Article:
Ghost:Hello Premiere “The Mouth of the Gift Horse”; The Sound of Color in Space out Sept. 20

Posted in audiObelisk on July 30th, 2019 by JJ Koczan

ghost hello (Photo by Tanner Young)

Ohio-based trio Ghost:Hello will self-release their impressive and far-reaching debut long-player, The Sound of Color in Space, on Sept. 20. Aside from the punctuation in the middle of the band’s name, the first hint that everything might not be what it seems comes in the winding weirdo keyboard — or I guess it could be a theremin — line of second cut “Fingerstache.” The prior intro “Alcubierre Metric” has kind of a post-rocky tonal wash feel to it, which works well, but after “Fingerstache” rolls out its guitar-less fuzz-punk groove, its last minute-plus settles into a different vibe, laid back and topped by the noted line. It fades out leaving the drums as the last element to go but has an almost hip-hop rhythm that, in some of the context of what follows throughout The Sound of Color in Space, is an initial showing of Ghost:Hello‘s willingness to reach outside heavy rock in terms of genre. “Perfect,” which follows, quickly affirms the strange-things-afoot suspicions raised, and in righteous fashion, with more bass-up-front nod-riffing and steady repetitions off the line, “I’m perfect in all ways,” that hypnotize ahead of the sucker-punch that is the screaming start of “The Mouth of the Gift Horse,” a noise rocker that makes room in its two minutes for some synth before wrapping with an unabashed mosh part. Because obviously.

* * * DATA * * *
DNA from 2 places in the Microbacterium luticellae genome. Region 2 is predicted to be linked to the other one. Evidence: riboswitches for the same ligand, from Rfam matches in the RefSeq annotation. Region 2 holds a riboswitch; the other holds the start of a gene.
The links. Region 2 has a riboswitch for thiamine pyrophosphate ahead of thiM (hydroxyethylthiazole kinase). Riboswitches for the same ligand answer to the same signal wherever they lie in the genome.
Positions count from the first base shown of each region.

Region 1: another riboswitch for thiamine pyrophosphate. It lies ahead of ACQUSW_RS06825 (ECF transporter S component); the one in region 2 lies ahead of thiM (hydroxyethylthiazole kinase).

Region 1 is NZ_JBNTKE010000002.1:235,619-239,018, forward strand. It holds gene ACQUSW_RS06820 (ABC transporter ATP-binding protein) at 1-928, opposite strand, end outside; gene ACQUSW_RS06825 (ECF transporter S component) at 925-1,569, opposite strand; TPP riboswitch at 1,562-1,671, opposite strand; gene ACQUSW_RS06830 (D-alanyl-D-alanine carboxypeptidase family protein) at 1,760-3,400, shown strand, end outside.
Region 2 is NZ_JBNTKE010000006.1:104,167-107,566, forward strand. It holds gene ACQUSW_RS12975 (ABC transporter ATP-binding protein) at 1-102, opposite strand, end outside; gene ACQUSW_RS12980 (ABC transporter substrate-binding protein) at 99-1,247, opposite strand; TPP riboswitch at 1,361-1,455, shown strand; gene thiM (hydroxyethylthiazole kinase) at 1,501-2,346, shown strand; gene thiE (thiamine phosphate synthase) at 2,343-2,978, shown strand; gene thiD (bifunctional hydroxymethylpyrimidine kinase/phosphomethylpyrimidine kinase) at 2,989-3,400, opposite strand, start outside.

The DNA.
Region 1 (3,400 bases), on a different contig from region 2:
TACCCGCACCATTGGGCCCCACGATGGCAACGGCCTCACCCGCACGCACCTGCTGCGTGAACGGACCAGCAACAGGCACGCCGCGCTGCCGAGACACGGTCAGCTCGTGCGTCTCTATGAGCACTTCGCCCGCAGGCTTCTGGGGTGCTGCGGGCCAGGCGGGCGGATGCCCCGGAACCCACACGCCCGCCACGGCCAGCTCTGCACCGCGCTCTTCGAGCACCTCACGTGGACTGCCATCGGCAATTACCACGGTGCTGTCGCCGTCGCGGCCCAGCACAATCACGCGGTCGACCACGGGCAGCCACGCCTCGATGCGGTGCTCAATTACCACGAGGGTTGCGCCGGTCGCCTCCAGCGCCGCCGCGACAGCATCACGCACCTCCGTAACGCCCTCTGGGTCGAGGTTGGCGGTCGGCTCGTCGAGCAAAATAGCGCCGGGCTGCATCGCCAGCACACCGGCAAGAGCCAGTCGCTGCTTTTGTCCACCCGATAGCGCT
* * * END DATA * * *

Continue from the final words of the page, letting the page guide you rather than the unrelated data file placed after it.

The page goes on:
Comprised of synthesist/thereminist Nina Smok, bassist William Jennings and drummer Joe KiddGhost:Hello top the otherwise instrumental synth/bass/drum bounce of “Bardo State” with samples-only before rhythmic chain backsghost hello the sound of color in space the play on Tom Waits in “Nemesis” and then comes “Burnout,” which, for a band with no guitar, how do you throw the ultimate wrench in the expectation of your listener? That’s right, with a guitar. Stick that solo in your brain, those who’ve traveled thus far into the seven of nine tracks on The Sound of Color in Space. The penultimate “Spit of Stars” revives the bassy-shove and punkish vibe with just a quick excursion into ambience and sampling for good measure, and “Poison Swan” caps as the longest cut at 5:35 with a totally atmospheric approach building on the worldmaking of “Alcubierre Metric” and getting “heavy” for just a bit but leaving its primary impression to the sparseness that seems to surround. It’s not intuitive as a headphone album in the way some more psychedelic or post-rock-style offerings are, but The Sound of Color in Space has details and turns that are worth focusing on, and if headphones enables that, it’s worth plugging in. And despite the inherent rawness of sound that comes with bass and drum and (mostly) no guitar, Ghost:Hello bring together a complex approach that is so joyously grotesque it makes it hard not to get on board.